Weathering the Storm: the UBC Sailing team is gearing up for a new season

It’s three o’clock in the afternoon and rain from the incoming storm has been hitting the streets of Vancouver since mid-morning. With winds predicted at up to 35 kilometres per hour and rain pelting the city, most people are settling in for a cozy night of refuge.

Yet, at Jericho Sailing Centre, a quartet of students is gathering for an evening of practice. A rare group that welcomes the weather, the UBC Thunderbird Sailing Team — a Thunderbird Sports Club affiliated with the UBC Sailing Club — is heading out to take on the white caps and winds of Burrard Inlet.

Led by coach Marie-Pier Alary, teammates Elmeri Hakkinen, Hanno Kite-Powell, Georg Lauritsen and Stephanie Stearman make up four of the five students representing UBC at the Canadian Intercollegiate Sailing Association (CICSA) National Championships later this month in Kingston, Ontario, alongside teammate Gregory Woollgar. With that responsibility comes practices, rain or downpour.

As the four start to prep their two flying juniors — 13-foot-long, two person sailboats — in the marina, the storm begins to die down. They check each sailboat meticulously, making sure everything from the tiller to the mast is secure, all the while chatting amongst themselves until Alary ushers them out towards the water. Above, the clouds are starting to part slowly.

They make their way down the launch, easing the boats into the water. Then, just as the pairs push off from the launch, the incredible happens — the rain stops.

Time to practice.

Established as a race team in the 1950s and later morphed into a school club, the UBC Sailing Club has a long history at the university. They relaxed back into a more recreational team from the 1970s to the turn of the century, but picked up the pace again since 2009, when they re-established the competitive racing team — the UBC Thunderbird Sailing Team.

Last season, the team placed first in the Western Canada Cup and second at the Canadian Nationals. This year, with some fresh blood adding to the team dynamic, UBC is aiming to take the top spot at nationals ahead of their toughest competition — Queen’s University’s varsity sailing team. The team is the only varsity sailing team in Canada and have won the last three championships.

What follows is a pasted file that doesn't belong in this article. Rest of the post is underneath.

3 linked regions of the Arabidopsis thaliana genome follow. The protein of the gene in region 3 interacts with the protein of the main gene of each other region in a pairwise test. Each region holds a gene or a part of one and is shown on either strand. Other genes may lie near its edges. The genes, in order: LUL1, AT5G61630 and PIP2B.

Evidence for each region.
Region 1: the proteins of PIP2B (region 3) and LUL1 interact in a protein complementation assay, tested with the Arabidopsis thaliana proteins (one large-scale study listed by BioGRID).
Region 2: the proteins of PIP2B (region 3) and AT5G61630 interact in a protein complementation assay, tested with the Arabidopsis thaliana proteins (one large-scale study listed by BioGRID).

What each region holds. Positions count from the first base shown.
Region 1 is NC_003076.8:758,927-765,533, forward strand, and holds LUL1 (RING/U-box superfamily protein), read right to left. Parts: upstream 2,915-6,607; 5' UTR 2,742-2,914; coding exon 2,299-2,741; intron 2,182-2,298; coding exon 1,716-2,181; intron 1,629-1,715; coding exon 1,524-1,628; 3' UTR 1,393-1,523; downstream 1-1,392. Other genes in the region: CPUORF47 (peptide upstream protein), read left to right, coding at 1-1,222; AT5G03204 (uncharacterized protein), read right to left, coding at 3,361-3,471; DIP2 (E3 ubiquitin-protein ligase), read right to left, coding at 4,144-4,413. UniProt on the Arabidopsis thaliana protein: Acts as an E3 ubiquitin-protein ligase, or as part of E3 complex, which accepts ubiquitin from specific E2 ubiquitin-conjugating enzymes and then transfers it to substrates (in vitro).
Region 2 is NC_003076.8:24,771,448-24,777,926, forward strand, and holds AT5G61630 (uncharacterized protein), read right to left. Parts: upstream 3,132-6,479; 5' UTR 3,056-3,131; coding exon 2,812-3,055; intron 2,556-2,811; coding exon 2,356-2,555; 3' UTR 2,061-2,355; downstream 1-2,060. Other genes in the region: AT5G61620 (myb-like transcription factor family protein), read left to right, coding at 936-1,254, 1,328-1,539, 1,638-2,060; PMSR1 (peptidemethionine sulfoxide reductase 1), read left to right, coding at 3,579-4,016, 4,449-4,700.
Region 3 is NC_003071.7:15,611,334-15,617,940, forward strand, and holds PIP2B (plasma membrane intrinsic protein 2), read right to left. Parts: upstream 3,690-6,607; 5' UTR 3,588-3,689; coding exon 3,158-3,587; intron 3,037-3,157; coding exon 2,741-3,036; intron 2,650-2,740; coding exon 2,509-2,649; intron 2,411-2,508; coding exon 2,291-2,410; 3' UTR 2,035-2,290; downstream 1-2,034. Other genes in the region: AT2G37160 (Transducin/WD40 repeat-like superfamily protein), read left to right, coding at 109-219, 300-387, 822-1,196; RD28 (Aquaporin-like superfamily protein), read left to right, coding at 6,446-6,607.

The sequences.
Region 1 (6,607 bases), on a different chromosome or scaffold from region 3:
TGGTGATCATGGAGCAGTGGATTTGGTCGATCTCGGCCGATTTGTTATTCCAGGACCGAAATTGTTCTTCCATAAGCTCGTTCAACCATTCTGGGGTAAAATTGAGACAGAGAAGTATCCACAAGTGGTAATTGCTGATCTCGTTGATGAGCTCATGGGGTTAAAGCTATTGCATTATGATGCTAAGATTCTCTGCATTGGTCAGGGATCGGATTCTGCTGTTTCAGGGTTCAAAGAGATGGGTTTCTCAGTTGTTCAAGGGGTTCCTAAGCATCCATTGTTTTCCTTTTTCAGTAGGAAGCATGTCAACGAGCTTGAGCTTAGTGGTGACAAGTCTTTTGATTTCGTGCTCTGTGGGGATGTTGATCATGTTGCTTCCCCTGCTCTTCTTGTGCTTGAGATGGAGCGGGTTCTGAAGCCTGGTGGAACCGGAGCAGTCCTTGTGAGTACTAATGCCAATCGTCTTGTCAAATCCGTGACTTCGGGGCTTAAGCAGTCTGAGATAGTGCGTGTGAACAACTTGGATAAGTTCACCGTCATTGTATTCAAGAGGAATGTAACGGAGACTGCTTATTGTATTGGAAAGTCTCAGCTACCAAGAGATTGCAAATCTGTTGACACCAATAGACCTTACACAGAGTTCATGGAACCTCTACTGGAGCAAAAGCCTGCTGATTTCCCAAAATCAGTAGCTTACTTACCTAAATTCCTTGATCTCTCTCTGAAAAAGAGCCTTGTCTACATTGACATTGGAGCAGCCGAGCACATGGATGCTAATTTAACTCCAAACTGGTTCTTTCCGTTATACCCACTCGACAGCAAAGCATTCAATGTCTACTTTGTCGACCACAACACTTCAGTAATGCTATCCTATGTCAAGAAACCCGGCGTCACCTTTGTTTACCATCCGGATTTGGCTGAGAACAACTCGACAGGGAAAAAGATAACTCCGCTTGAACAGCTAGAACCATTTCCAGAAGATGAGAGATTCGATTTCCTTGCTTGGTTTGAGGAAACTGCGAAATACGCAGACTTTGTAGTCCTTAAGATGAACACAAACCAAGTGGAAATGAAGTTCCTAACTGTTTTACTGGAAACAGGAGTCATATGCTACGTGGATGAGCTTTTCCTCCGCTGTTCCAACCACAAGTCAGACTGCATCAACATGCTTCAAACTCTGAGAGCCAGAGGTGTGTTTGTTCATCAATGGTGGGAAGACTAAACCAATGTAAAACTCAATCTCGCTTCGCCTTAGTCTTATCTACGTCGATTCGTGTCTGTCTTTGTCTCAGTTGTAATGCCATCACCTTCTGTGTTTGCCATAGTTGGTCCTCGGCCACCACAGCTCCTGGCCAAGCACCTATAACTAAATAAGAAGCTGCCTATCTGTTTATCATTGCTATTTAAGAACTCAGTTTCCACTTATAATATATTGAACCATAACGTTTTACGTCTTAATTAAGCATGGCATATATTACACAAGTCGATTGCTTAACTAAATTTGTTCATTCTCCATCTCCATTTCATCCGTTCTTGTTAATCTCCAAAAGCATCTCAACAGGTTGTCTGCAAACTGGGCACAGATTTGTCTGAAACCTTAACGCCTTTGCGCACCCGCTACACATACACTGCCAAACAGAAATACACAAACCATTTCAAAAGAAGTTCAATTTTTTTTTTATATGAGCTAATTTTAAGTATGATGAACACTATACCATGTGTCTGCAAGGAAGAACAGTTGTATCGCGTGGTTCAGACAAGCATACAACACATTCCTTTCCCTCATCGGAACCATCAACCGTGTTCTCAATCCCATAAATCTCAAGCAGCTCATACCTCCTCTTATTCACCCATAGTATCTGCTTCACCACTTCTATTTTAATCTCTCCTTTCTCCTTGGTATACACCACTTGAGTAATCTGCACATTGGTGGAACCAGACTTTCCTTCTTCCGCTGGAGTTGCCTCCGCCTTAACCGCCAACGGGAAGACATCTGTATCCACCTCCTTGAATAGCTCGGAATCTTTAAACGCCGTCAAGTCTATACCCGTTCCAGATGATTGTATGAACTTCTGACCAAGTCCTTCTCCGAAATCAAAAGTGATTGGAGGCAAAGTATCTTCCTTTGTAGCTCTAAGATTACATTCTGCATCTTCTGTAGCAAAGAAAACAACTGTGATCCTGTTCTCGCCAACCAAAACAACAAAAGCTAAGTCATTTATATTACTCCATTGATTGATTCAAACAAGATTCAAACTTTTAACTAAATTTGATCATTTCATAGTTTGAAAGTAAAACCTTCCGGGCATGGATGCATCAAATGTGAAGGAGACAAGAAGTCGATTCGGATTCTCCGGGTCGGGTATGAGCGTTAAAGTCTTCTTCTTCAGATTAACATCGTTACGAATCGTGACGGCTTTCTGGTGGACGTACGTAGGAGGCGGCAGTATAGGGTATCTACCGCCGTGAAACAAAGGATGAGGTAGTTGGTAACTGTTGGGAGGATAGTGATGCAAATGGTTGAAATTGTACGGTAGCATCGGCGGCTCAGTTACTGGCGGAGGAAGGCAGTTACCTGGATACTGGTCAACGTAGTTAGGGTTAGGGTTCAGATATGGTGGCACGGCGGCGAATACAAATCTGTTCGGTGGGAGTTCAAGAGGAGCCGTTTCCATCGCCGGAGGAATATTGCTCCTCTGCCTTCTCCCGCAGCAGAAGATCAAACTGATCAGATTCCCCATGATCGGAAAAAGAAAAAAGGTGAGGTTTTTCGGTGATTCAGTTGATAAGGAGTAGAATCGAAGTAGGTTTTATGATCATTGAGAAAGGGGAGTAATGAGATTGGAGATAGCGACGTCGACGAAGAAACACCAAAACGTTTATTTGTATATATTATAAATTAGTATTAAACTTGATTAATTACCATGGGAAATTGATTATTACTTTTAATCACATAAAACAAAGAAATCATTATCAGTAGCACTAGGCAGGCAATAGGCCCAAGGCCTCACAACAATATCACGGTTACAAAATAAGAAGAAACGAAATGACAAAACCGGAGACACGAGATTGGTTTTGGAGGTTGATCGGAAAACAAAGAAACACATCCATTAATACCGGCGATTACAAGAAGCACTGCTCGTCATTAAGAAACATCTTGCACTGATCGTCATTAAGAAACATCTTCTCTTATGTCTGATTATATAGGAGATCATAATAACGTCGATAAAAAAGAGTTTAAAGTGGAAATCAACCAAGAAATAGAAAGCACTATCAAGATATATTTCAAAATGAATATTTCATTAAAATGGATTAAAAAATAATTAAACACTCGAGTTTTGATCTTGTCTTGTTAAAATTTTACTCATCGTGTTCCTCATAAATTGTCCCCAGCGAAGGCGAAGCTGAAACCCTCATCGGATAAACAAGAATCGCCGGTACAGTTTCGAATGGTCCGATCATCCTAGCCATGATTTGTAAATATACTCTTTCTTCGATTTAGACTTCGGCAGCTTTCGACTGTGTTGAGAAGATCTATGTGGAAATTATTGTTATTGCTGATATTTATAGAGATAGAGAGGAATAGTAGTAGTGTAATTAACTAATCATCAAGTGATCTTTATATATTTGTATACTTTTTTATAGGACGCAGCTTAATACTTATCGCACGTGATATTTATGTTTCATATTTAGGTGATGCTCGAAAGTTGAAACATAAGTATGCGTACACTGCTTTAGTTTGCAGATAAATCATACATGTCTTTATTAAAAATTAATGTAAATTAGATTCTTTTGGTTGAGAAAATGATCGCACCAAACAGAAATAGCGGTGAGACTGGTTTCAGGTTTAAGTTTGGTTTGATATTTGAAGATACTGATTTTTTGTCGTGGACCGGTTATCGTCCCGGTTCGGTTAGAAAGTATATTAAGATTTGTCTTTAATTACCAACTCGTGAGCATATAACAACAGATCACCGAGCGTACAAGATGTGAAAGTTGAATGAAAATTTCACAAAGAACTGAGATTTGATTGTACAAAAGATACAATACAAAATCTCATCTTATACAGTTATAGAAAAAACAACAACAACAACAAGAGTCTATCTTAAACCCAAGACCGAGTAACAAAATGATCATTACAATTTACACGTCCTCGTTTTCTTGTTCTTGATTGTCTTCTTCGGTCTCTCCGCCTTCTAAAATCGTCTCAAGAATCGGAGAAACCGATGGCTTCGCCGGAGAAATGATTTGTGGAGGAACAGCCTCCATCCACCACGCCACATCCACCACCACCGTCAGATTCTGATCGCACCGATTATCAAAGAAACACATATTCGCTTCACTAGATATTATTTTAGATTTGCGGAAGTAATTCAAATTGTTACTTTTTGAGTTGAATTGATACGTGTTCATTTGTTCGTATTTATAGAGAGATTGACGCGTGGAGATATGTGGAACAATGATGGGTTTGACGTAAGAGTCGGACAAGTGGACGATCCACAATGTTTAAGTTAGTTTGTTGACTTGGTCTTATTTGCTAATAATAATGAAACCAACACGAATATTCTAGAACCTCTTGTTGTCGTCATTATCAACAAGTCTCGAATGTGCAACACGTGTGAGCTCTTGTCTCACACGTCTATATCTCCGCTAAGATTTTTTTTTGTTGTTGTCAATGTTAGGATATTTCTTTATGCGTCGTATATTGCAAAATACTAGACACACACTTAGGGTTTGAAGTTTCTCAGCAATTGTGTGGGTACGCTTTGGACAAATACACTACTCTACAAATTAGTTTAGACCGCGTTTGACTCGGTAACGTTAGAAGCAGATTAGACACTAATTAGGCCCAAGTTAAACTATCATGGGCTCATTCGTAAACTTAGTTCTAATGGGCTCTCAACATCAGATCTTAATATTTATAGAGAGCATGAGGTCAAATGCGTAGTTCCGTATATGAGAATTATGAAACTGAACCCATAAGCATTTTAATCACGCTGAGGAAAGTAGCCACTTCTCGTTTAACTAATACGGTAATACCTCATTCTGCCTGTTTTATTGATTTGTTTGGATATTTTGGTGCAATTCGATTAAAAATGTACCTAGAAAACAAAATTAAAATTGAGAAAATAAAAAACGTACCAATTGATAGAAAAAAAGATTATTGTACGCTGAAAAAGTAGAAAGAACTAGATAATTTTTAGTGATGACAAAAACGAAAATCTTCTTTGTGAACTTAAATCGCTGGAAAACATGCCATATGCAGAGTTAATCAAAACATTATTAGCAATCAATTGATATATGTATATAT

“Last year it was very, very close for us, bringing home gold for UBC, so ultimately that’s our goal in our preparations [for this year],” said club lead Ashley-Belle Burns.

Having raced on Lake Ontario for several national events, team veteran Gregory Woollgar said the team has learned to sail in the different conditions out east. Putting that knowledge to good use, the team has started to practice for that different style of sailing here at home, in preparation for this year’s championships coming up at the end of October.

“They sail a different boat for that race, so … we’ve had to sail out of Royal Vancouver Yacht Club to practice on that boat,” said Woollgar. “I think it’s going really well … It’s a lot breezier [in Kingston] and a lot more waves than we get here, so we’re just getting ready for that kind of game.”

The team also has a newcomer joining their ranks — first-year student Georg Lauritsen. Though he is joining a group that has been sailing together for years, he is comfortable and confident with his new crew. 

“I think we’ve been pretty solid with our preparations so far,” he said. “We’ve fit in extra practices … in order to get to know each other better and work [out] the dynamics of how we sail as teams.”

Even so, the crew faces several challenges as a travelling non-varsity team. Although they receive a grant from UBC Athletics and Recreation to cover some of the costs to participate in nationals, it is still a hefty fee to send a crew to the other side of the country. What’s more, the team has an incredibly tight deadline between settling on a crew and going to the championships.

“[Nationals are] super far away. It’s been in Kingston the past five years at least — well no, I think it was Montreal one year — but it’s always a big burden for us to travel there,” said Burns.

“Second, it’s in October, so our team starts September and it’s kind of like you have a month to see how your team is, and then you pick people, and then they really only have a month … It’s not a huge amount of time considering the team is new, and you’re building teams and partners.”

The windier location in Kingston is another challenge for the crew.

“It’s very physically demanding, but we’ve had some gym sessions which have been good,” said Woollgar.

“I think we have high expectations going for our team — we’ve had a few good years going, but then with sailing, anything can change in a moment. The weather can change, the race can change, the boats can break, so you have to be prepared for anything. Especially going with these high expectations, to have anything less than what we expect is a little bit scary.”

Yet, all these challenges don’t seem to have fazed the racing team. In fact, the whirlwind of hurdles seems to have only added fuel to their fire.

“I’m not really afraid. I’m more excited to see how [other teams] sail — what the level is at,” said Lauritsen . “If the weather will be as they say, I feel like it’ll be fun.”

Past the national championships, Thunderbird Sailing Team has been invited to — and is hoping to attend — the EDHEC Sailing Cup in France this coming March. The event, according to Burns, is one of the largest student keelboat offshore races in the world, with 165 schools representing 23 nations worldwide. Should they find the funding or raise enough money, the team will send five to seven athletes to compete.